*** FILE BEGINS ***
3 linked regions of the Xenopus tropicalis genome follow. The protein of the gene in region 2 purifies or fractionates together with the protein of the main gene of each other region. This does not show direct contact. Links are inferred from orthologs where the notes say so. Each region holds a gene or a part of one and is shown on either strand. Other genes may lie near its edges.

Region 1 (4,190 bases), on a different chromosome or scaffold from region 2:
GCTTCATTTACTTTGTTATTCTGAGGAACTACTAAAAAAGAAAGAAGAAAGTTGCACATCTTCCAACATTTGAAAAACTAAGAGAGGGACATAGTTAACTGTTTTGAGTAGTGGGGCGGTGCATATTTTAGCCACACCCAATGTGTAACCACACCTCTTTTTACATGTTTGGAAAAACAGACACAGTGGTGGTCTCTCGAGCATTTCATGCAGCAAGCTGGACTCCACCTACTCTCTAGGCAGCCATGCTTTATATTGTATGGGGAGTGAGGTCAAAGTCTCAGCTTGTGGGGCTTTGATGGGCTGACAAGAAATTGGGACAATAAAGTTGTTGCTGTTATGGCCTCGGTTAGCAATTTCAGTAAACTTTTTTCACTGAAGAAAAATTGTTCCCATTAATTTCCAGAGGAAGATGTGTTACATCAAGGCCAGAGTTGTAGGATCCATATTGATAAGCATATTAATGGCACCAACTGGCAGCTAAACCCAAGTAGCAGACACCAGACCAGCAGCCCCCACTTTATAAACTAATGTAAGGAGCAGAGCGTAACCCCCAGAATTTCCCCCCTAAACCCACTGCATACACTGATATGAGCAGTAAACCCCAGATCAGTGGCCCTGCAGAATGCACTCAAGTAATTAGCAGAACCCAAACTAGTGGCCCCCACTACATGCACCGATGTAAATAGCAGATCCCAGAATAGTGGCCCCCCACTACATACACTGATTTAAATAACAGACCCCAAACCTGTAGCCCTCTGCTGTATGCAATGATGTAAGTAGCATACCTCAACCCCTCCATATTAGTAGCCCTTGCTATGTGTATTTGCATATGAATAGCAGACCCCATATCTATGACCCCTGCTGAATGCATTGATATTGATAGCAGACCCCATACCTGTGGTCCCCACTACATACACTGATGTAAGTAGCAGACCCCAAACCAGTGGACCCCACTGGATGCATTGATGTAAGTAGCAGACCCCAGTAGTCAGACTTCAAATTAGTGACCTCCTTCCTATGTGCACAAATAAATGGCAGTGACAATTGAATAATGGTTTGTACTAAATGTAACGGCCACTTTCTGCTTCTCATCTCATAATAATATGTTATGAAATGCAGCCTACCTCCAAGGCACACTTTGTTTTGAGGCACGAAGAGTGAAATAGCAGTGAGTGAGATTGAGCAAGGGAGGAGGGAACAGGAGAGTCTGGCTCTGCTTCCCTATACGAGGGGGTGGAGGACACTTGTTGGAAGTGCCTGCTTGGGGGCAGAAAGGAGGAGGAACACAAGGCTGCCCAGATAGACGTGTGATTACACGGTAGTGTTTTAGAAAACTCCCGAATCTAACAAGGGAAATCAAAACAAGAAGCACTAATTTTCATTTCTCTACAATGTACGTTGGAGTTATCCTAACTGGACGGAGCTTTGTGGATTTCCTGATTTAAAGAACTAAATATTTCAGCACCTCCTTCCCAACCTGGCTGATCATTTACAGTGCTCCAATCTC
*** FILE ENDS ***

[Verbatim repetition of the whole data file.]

3 linked regions of the Xenopus tropicalis genome follow. The protein of the gene in region 2 purifies or fractionates together with the protein of the main gene of each other region. This does not show direct contact. Links are inferred from orthologs where the notes say so. Each region holds a gene or a part of one and is shown on either strand. Other genes may lie near its edges.

Region 1 (4,190 bases), on a different chromosome or scaffold from region 2:
GCTTCATTTACTTTGTTATTCTGAGGAACTACTAAAAAAGAAAGAAGAAAGTTGCACATCTTCCAACATTTGAAAAACTAAGAGAGGGACATAGTTAACTGTTTTGAGTAGTGGGGCGGTGCATATTTTAGCCACACCCAATGTGTAACCACACCTCTTTTTACATGTTTGGAAAAACAGACACAGTGGTGGTCTCTCGAGCATTTCATGCAGCAAGCTGGACTCCACCTACTCTCTAGGCAGCCATGCTTTATATTGTATGGGGAGTGAGGTCAAAGTCTCAGCTTGTGGGGCTTTGATGGGCTGACAAGAAATTGGGACAATAAAGTTGTTGCTGTTATGGCCTCGGTTAGCAATTTCAGTAAACTTTTTTCACTGAAGAAAAATTGTTCCCATTAATTTCCAGAGGAAGATGTGTTACATCAAGGCCAGAGTTGTAGGATCCATATTGATAAGCATATTAATGGCACCAACTGGCAGCTAAACCCAAGTAGCAGACACCAGACCAGCAGCCCCCACTTTATAAACTAATGTAAGGAGCAGAGCGTAACCCCCAGAATTTCCCCCCTAAACCCACTGCATACACTGATATGAGCAGTAAACCCCAGATCAGTGGCCCTGCAGAATGCACTCAAGTAATTAGCAGAACCCAAACTAGTGGCCCCCACTACATGCACCGATGTAAATAGCAGATCCCAGAATAGTGGCCCCCCACTACATACACTGATTTAAATAACAGACCCCAAACCTGTAGCCCTCTGCTGTATGCAATGATGTAAGTAGCATACCTCAACCCCTCCATATTAGTAGCCCTTGCTATGTGTATTTGCATATGAATAGCAGACCCCATATCTATGACCCCTGCTGAATGCATTGATATTGATAGCAGACCCCATACCTGTGGTCCCCACTACATACACTGATGTAAGTAGCAGACCCCAAACCAGTGGACCCCACTGGATGCATTGATGTAAGTAGCAGACCCCAGTAGTCAGACTTCAAATTAGTGACCTCCTTCCTATGTGCACAAATAAATGGCAGTGACAATTGAATAATGGTTTGTACTAAATGTAACGGCCACTTTCTGCTTCTCATCTCATAATAATATGTTATGAAATGCAGCCTACCTCCAAGGCACACTTTGTTTTGAGGCACGAAGAGTGAAATAGCAGTGAGTGAGATTGAGCAAGGGAGGAGGGAACAGGAGAGTCTGGCTCTGCTTCCCTATACGAGGGGGTGGAGGACACTTGTTGGAAGTGCCTGCTTGGGGGCAGAAAGGAGGAGGAACACAAGGCTGCCCAGATAGACGTGTGATTACACGGTAGTGTTTTAGAAAACTCCCGAATCTAACAAGGGAAATCAAAACAAGAAGCACTAATTTTCATTTCTCTACAATGTACGTTGGAGTTATCCTAACTGGACGGAGCTTTGTGGATTTCCTGATTTAAAGAACTAAATATTTCAGCACCTCCTTCCCAACCTGGCTGATCATTTACAGTGCTCCAATCTC